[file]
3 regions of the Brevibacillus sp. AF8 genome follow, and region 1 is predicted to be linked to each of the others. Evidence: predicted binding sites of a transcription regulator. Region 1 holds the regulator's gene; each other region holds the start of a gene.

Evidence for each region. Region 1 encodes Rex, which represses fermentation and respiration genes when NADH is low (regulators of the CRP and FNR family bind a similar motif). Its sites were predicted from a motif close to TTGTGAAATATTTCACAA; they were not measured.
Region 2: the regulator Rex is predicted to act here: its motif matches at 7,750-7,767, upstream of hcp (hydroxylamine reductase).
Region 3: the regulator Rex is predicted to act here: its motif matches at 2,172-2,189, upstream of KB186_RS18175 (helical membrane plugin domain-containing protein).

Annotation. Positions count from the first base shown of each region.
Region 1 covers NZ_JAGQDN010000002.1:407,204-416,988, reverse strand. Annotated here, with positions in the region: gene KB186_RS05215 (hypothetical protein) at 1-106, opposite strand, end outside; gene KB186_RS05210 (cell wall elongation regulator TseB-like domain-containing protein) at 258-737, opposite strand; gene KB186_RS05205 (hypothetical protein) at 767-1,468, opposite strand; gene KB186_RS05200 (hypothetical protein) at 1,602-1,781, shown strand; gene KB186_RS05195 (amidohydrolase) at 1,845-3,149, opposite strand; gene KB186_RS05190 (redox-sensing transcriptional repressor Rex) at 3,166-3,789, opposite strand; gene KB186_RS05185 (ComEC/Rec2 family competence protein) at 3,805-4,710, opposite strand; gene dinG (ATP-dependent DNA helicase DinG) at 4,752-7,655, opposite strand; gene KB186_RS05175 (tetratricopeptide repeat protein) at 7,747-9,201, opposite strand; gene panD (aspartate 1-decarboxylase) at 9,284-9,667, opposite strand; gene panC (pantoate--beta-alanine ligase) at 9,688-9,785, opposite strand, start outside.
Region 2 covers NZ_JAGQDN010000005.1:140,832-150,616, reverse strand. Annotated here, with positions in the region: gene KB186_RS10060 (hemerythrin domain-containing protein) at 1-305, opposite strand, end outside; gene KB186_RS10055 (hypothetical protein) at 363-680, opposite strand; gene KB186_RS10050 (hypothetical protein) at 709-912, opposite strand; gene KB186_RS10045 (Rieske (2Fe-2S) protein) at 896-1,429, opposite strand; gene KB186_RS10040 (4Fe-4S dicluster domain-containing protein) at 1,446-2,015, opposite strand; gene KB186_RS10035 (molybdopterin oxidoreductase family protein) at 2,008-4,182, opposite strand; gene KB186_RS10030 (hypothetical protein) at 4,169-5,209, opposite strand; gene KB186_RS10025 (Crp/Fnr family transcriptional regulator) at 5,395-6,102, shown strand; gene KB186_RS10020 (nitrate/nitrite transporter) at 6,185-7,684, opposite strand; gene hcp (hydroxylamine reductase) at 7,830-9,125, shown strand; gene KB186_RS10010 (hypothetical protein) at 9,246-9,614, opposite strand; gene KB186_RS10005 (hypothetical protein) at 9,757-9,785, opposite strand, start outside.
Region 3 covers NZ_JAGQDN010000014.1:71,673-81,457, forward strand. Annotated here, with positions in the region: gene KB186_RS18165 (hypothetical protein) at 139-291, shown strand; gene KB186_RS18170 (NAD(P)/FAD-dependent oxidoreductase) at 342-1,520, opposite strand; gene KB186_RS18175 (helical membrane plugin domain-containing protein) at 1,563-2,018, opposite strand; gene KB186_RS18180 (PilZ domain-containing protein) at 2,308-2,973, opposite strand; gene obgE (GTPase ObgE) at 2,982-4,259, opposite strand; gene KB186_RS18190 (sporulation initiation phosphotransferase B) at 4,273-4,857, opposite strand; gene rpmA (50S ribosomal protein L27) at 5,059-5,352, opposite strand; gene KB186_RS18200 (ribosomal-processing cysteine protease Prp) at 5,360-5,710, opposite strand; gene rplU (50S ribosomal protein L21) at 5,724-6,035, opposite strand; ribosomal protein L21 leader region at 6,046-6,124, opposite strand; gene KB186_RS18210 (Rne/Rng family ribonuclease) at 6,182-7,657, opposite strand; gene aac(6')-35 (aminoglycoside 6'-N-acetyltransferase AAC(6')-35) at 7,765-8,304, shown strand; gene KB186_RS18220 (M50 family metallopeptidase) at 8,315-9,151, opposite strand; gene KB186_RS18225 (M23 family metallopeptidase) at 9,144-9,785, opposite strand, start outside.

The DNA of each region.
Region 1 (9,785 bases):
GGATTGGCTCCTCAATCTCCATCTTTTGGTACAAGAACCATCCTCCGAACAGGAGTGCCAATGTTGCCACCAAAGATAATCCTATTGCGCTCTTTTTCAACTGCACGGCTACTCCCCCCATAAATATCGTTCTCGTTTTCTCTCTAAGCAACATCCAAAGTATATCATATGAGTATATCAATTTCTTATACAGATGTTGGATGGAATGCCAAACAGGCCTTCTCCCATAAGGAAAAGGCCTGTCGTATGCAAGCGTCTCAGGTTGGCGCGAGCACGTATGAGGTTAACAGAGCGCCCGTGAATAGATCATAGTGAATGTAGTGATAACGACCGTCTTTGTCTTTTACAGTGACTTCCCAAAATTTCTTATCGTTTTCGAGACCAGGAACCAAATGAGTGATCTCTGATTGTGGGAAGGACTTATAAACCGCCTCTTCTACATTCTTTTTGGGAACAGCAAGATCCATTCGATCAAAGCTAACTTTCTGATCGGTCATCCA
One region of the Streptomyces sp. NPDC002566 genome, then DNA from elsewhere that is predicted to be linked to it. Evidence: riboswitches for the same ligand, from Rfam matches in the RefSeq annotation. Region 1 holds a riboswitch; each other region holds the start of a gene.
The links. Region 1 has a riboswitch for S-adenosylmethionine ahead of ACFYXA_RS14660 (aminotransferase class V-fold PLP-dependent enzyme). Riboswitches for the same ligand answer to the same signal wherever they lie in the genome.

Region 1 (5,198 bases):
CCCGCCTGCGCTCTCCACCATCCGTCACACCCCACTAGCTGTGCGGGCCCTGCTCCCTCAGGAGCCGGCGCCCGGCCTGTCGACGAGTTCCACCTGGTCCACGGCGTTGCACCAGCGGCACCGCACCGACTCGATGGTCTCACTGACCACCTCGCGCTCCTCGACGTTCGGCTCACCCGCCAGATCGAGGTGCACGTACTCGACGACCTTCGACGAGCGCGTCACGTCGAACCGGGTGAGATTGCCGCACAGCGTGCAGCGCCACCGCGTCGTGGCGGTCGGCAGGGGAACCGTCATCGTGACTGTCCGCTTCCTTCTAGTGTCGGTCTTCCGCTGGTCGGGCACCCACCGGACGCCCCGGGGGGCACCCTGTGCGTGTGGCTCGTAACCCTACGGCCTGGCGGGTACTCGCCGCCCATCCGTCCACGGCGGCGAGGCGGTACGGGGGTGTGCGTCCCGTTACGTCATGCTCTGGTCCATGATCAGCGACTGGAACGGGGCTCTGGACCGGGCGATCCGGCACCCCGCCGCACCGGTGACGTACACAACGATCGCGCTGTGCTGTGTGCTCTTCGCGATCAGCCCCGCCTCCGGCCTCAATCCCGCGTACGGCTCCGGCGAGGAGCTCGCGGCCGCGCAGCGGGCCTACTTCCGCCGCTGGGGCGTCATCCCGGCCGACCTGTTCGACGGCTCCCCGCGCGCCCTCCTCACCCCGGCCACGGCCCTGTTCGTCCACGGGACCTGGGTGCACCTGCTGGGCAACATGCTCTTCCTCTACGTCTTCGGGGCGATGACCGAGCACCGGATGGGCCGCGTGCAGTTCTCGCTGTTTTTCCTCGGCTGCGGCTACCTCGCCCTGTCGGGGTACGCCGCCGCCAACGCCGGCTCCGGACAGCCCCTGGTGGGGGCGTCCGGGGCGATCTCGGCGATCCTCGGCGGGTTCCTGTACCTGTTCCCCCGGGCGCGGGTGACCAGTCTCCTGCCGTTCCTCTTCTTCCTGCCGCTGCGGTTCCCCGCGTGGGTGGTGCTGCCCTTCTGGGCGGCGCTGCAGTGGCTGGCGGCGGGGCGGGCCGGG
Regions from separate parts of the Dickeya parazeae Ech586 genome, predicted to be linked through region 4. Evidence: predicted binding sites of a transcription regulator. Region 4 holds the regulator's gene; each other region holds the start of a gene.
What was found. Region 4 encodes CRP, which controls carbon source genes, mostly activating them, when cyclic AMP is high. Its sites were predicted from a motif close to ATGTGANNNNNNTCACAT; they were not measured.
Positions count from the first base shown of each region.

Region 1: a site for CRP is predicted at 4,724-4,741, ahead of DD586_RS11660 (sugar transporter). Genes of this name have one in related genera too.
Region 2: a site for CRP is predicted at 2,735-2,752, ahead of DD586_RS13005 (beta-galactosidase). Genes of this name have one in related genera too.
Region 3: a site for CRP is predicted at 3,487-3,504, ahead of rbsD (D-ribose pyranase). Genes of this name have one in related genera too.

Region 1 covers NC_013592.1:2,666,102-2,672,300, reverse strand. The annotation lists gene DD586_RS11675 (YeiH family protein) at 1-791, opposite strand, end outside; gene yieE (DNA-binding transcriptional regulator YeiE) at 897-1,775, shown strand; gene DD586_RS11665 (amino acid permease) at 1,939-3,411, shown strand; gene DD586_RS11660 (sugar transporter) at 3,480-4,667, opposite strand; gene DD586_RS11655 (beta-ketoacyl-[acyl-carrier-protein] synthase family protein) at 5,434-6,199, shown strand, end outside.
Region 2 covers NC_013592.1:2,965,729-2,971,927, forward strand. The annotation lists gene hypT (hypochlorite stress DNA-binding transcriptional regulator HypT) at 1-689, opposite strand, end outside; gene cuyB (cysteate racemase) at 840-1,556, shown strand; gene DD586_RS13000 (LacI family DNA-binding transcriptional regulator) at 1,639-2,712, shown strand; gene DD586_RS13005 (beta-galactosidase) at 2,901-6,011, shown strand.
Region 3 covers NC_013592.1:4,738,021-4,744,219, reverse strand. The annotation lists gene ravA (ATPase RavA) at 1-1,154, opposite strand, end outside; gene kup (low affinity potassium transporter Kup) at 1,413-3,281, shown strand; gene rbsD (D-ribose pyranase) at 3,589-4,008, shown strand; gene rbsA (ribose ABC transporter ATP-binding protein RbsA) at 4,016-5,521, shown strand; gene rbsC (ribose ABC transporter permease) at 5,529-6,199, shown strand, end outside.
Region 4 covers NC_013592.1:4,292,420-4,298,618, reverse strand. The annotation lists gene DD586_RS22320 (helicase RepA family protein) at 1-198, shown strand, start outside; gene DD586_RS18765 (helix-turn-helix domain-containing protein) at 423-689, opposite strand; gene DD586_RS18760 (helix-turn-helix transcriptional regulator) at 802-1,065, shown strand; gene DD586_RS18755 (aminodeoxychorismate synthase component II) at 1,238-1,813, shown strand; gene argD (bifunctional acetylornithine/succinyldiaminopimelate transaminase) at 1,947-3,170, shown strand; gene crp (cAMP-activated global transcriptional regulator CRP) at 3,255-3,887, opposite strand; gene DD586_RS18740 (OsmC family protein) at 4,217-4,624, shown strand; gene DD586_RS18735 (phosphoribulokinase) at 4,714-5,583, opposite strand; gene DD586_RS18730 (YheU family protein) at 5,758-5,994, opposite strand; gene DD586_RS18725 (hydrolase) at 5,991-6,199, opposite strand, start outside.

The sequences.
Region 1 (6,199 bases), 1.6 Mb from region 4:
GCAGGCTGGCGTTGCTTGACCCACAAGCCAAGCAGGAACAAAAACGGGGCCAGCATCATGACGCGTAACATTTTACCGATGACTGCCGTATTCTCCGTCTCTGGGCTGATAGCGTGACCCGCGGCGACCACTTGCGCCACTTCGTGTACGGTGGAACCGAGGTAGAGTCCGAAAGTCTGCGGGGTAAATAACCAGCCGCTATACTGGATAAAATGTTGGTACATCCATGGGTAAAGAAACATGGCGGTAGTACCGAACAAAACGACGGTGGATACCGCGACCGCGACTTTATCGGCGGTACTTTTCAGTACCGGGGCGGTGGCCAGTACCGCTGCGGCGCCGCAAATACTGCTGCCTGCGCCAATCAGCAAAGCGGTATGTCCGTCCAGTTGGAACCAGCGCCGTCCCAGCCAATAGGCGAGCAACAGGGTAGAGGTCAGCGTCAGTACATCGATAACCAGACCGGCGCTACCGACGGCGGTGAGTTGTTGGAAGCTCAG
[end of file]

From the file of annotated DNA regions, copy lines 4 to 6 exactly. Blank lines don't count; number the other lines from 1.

Region 3: the regulator Rex is predicted to act here: its motif matches at 2,172-2,189, upstream of KB186_RS18175 (helical membrane plugin domain-containing protein).

Annotation. Positions count from the first base shown of each region.
Region 1 covers NZ_JAGQDN010000002.1:407,204-416,988, reverse strand. Annotated here, with positions in the region: gene KB186_RS05215 (hypothetical protein) at 1-106, opposite strand, end outside; gene KB186_RS05210 (cell wall elongation regulator TseB-like domain-containing protein) at 258-737, opposite strand; gene KB186_RS05205 (hypothetical protein) at 767-1,468, opposite strand; gene KB186_RS05200 (hypothetical protein) at 1,602-1,781, shown strand; gene KB186_RS05195 (amidohydrolase) at 1,845-3,149, opposite strand; gene KB186_RS05190 (redox-sensing transcriptional repressor Rex) at 3,166-3,789, opposite strand; gene KB186_RS05185 (ComEC/Rec2 family competence protein) at 3,805-4,710, opposite strand; gene dinG (ATP-dependent DNA helicase DinG) at 4,752-7,655, opposite strand; gene KB186_RS05175 (tetratricopeptide repeat protein) at 7,747-9,201, opposite strand; gene panD (aspartate 1-decarboxylase) at 9,284-9,667, opposite strand; gene panC (pantoate--beta-alanine ligase) at 9,688-9,785, opposite strand, start outside.